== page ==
So, to answer your question, Unit Testing is usually worth the effort, but the amount of effort required isn't going to be the same for everybody. Unit Testing may require an enormous amount of effort if you are dealing with spaghetti code base in a company that doesn't actually value code quality. (A lot of managers will sing Unit Testing's praises, but that doesn't mean they will stick up for it when it matters.)

If you are trying to introduce Unit Testing into your work and are not seeing all the sunshine and rainbows that you have been led to expect, don't blame yourself. You might need to find a new job to really make Unit Testing work for you.

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awesome anecdote! –  Sander Versluys Apr 15 '10 at 14:22
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Your ideas are intriguing to me and I wish to subscribe to your newsletter. –  Christopher Parker Aug 30 '10 at 13:45
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Crap, I already unit tested but now you make me feel like I need to go to the gym. –  Vince Sep 30 '10 at 17:36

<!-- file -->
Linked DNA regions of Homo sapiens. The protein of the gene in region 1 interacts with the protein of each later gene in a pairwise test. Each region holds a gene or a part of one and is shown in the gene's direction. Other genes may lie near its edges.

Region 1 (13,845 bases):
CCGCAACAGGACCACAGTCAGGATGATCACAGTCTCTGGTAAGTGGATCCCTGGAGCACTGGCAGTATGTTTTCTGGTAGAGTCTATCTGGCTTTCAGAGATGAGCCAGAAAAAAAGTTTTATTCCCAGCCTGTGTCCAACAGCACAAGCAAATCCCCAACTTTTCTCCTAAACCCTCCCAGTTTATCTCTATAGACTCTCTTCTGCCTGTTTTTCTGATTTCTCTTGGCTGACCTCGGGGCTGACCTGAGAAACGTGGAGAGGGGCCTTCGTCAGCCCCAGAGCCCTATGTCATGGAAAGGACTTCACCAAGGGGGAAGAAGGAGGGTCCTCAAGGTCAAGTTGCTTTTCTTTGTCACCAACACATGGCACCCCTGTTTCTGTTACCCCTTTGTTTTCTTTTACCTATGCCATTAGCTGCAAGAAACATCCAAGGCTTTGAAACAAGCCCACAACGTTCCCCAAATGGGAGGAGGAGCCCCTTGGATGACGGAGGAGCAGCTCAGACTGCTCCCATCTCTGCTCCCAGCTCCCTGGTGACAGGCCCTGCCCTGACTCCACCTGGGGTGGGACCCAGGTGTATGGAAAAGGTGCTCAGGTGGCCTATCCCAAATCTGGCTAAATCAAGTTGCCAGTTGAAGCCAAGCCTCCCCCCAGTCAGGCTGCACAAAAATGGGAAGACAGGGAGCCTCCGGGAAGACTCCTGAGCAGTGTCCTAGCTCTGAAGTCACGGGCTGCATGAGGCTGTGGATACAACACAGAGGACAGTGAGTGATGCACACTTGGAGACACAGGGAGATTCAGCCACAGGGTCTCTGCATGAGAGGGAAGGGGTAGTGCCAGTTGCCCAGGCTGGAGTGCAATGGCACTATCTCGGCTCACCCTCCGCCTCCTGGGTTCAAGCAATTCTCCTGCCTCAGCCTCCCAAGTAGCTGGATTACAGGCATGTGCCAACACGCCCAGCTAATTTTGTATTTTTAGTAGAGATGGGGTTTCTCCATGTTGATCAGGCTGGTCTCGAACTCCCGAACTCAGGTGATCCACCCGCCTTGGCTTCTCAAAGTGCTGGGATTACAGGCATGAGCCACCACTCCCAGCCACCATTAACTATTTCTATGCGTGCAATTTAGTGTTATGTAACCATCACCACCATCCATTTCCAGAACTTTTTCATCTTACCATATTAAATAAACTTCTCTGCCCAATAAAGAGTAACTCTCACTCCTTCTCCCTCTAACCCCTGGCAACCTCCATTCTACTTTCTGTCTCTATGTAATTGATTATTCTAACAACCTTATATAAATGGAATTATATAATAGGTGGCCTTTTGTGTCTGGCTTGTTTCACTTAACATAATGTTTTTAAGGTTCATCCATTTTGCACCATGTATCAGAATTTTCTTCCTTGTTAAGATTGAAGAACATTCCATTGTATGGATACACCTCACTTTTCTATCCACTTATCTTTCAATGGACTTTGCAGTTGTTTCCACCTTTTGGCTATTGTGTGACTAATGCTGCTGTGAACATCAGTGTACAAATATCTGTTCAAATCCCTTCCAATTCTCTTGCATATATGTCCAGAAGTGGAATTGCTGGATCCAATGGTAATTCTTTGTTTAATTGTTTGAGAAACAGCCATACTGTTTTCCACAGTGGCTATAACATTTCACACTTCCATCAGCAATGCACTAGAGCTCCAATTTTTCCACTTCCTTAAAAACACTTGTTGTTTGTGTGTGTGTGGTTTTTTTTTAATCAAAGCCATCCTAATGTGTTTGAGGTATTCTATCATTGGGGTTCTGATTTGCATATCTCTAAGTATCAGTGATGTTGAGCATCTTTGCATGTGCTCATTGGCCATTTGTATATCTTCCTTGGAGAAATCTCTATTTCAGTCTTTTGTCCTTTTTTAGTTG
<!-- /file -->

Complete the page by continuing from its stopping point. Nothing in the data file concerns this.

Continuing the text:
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I don't like either. I fail as a geek and as a human. –  Greg Sep 30 '10 at 18:29
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+1: A lot of managers will sing Unit Testing's praises, but that doesn't mean they will stick up for it when it matters... You might need to find a new job to really make Unit Testing work for you. - Great points. Very true. –  Jim G. Sep 30 '10 at 18:54

Occasionally either myself or one of my co-workers will spend a couple of hours getting to the bottom of slightly obscure bug and once the cause of the bug is found 90% of the time that code isn't unit tested. The unit test doesn't exist because the dev is cutting corners to save time, but then looses this and more debugging.

Taking the small amount of time to write a unit test can save hours of future debugging.